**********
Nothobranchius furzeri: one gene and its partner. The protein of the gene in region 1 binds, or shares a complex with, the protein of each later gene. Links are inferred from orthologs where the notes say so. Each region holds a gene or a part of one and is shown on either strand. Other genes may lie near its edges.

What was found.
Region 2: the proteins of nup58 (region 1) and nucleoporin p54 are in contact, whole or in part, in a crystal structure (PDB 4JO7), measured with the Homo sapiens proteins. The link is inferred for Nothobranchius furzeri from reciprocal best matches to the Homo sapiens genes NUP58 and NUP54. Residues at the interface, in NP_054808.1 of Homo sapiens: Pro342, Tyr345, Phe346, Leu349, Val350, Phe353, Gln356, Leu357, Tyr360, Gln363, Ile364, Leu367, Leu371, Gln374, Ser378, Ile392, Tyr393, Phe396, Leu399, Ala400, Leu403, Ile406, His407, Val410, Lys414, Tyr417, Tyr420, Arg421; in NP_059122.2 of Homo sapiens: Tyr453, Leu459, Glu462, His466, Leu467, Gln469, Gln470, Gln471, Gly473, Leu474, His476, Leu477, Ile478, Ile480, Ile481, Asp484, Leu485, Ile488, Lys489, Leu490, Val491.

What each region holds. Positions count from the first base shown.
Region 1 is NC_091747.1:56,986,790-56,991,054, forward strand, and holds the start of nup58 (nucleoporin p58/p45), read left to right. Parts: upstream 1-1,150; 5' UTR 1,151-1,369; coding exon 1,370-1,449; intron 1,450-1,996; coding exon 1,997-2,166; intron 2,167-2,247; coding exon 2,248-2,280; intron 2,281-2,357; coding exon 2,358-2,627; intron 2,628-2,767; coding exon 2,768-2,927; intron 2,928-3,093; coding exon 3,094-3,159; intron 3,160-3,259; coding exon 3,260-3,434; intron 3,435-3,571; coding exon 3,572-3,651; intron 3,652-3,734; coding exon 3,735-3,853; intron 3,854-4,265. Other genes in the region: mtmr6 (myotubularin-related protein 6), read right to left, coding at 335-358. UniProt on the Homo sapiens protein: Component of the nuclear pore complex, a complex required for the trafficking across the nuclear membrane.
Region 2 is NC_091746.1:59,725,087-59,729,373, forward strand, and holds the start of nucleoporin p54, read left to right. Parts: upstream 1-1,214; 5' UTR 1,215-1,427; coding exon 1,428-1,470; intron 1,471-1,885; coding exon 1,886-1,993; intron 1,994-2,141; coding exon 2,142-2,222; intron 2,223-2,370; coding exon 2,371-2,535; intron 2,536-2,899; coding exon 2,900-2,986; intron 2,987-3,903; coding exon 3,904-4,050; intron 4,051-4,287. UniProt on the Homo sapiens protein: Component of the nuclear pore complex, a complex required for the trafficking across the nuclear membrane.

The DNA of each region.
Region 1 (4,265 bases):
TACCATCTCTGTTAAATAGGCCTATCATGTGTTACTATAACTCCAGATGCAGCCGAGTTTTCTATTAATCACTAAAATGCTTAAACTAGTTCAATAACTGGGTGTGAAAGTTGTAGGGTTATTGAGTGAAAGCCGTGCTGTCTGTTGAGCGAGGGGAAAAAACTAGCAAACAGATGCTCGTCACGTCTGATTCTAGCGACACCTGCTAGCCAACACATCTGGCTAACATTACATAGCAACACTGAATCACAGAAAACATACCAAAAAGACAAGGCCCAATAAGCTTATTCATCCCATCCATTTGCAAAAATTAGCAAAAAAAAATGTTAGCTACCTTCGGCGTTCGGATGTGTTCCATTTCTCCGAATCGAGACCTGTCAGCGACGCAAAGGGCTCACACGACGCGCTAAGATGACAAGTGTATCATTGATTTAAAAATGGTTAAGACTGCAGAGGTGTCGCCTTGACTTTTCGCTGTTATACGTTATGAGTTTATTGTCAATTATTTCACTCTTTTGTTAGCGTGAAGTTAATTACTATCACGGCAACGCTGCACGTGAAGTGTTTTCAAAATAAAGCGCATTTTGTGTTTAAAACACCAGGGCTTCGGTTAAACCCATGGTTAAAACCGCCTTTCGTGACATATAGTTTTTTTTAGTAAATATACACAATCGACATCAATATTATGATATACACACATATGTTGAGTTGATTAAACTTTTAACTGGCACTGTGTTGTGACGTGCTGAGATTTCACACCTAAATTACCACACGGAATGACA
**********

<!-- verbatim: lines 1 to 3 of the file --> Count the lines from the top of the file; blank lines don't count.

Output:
Nothobranchius furzeri: one gene and its partner. The protein of the gene in region 1 binds, or shares a complex with, the protein of each later gene. Links are inferred from orthologs where the notes say so. Each region holds a gene or a part of one and is shown on either strand. Other genes may lie near its edges.

What was found.
Region 2: the proteins of nup58 (region 1) and nucleoporin p54 are in contact, whole or in part, in a crystal structure (PDB 4JO7), measured with the Homo sapiens proteins. The link is inferred for Nothobranchius furzeri from reciprocal best matches to the Homo sapiens genes NUP58 and NUP54. Residues at the interface, in NP_054808.1 of Homo sapiens: Pro342, Tyr345, Phe346, Leu349, Val350, Phe353, Gln356, Leu357, Tyr360, Gln363, Ile364, Leu367, Leu371, Gln374, Ser378, Ile392, Tyr393, Phe396, Leu399, Ala400, Leu403, Ile406, His407, Val410, Lys414, Tyr417, Tyr420, Arg421; in NP_059122.2 of Homo sapiens: Tyr453, Leu459, Glu462, His466, Leu467, Gln469, Gln470, Gln471, Gly473, Leu474, His476, Leu477, Ile478, Ile480, Ile481, Asp484, Leu485, Ile488, Lys489, Leu490, Val491.